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Bodyweight Shoulder Exercises

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In our section about shoulder workouts at home we discussed a few of the key bodyweight shoulder exercises. One of the quickest ways to hit on shoulders only using your bodyweight is to modify push-ups. After all, the major force that you’ll need to make use of here is gravity. Instead of discussing the value of bodyweight shoulder exercises, we’ve included two examples below and will provide instructions on how to do them. These can be done anywhere – your office, your home, or anywhere that there is a place to elevate your feet.

V Push-up

This is a variation of the push-up that you’ll see used a lot on Sarah’s Daily Sweat program. It’s an incredibly difficult bodyweight shoulder exercise because, if you think about it, you’re moving the weight that you traditionally lift in a push-up, and now moving that to the shoulders. It’ll be much easier for us to explain how to modify the push-up into the v push-up. You’ll see when you try this that it’s much more difficult to perform than it sounds.

How to perform the V Push-up

- Start in a normal push-up position with your feet shoulder width apart and arms directly below your shoulders - Walk your feet in a roughly 6-8 inches, keeping your core tight and pushing your butt into the air. You should be in a downward dog position (like an wide upside-down v) - Your arms and back should be in a straight line - Lower your head down toward your hands while maintaining the v position - Exhale and raise yourself back to the starting position - Looking for an even harder variation? Try putting elevating your legs onto a bench, which adds distributes even more bodyweight to your shoulders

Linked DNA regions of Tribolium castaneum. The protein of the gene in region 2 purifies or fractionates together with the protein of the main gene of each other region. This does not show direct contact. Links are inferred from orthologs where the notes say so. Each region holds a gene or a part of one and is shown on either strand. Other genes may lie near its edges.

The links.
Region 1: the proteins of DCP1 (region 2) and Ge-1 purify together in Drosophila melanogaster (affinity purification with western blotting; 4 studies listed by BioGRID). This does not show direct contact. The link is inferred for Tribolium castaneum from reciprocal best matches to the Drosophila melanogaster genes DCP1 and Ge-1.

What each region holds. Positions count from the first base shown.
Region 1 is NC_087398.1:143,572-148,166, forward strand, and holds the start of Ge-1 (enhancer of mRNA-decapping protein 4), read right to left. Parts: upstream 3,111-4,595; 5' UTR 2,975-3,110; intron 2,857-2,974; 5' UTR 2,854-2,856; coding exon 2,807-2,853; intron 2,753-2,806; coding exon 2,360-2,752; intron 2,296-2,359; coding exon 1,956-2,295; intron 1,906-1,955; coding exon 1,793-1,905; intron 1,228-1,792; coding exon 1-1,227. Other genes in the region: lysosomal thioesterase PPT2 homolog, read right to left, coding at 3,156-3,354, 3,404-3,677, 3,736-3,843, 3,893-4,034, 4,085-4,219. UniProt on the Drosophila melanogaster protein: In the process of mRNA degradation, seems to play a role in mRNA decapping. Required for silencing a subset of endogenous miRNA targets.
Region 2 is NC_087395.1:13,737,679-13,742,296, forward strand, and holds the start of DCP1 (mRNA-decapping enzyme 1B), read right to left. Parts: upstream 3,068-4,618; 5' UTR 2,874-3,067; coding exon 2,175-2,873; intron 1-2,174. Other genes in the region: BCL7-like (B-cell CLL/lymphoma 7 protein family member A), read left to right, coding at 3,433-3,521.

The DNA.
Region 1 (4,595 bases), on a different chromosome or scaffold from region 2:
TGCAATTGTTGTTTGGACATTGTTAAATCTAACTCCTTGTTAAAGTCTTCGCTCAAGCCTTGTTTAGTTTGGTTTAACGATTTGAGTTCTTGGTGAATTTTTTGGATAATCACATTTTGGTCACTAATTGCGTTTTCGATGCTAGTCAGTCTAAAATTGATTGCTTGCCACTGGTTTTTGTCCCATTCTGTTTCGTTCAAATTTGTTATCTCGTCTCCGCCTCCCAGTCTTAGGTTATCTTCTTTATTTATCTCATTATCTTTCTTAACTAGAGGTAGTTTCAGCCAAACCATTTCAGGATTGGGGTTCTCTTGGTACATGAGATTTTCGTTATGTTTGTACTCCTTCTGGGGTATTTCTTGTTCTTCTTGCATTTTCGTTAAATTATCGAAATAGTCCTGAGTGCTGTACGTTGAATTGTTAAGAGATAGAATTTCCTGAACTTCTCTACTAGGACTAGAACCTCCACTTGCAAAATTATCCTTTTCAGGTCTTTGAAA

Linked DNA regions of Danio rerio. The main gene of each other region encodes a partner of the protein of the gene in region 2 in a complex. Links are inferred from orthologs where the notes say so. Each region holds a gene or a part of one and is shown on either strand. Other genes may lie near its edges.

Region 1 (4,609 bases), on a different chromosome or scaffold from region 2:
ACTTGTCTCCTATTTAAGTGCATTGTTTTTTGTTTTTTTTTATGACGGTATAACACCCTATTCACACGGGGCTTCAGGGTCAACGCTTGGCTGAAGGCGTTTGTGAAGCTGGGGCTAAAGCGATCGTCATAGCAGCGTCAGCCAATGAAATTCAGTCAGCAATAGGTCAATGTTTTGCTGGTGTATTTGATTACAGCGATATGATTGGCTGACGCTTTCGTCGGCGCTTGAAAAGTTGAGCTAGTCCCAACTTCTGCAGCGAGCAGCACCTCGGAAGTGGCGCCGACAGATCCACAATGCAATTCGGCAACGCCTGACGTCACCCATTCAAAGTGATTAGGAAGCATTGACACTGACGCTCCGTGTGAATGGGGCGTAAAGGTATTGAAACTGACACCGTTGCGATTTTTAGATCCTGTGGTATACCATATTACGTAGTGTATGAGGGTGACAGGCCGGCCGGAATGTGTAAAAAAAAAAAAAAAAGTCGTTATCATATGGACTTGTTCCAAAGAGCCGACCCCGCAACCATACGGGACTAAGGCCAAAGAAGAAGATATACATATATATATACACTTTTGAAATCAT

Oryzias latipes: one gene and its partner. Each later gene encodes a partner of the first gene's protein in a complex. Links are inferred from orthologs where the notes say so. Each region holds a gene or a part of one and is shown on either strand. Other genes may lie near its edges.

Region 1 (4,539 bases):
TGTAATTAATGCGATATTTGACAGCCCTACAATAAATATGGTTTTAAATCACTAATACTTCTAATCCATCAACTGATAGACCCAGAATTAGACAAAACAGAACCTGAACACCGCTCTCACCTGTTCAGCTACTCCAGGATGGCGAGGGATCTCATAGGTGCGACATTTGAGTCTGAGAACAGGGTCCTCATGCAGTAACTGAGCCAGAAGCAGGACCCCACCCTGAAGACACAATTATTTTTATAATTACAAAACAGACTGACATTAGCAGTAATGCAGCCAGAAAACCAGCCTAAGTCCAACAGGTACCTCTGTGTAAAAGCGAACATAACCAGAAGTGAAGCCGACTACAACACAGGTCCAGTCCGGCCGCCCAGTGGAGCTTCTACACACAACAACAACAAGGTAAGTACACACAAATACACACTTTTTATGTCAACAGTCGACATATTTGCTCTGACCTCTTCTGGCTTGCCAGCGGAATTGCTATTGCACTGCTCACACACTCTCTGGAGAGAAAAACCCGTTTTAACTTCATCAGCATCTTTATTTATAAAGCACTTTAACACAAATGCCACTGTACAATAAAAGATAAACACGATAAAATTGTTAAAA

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Barbell Shoulder Exercises

There are primary benefits of shoulder strength which include size, injury prevention, and appearance. Shoulders, like biceps, have [relatively] minimal fat covering up the muscle. This means that your shoulders are one of the first muscles that you’ll notice visual results from after you begin working out. Those are the primary benefits. There are also secondary benefits to performing barbell shoulder exercises. For example, improved control and gains in your other lifts. Your shoulders are present in some capacity in most of your upper body (and some of your lower body) lifts. Increasing shoulder strength will have a noticeable impact on your other upper-body lifts.

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Dumbbell Shoulder Exercises

Too much weight and too little stability are the reasons we’ve cited that increase risk of a shoulder injury. Dumbbell shoulder exercises are at the crux of these two because they incorporate weight and require you to have proper form. This is why controlling your shoulders during these exercises is key. The less random movement the better. Dumbbells also add the ability to use alternating shoulder exercises. Here are a few things you can do to help reduce the risk of injury when performing these exercises.

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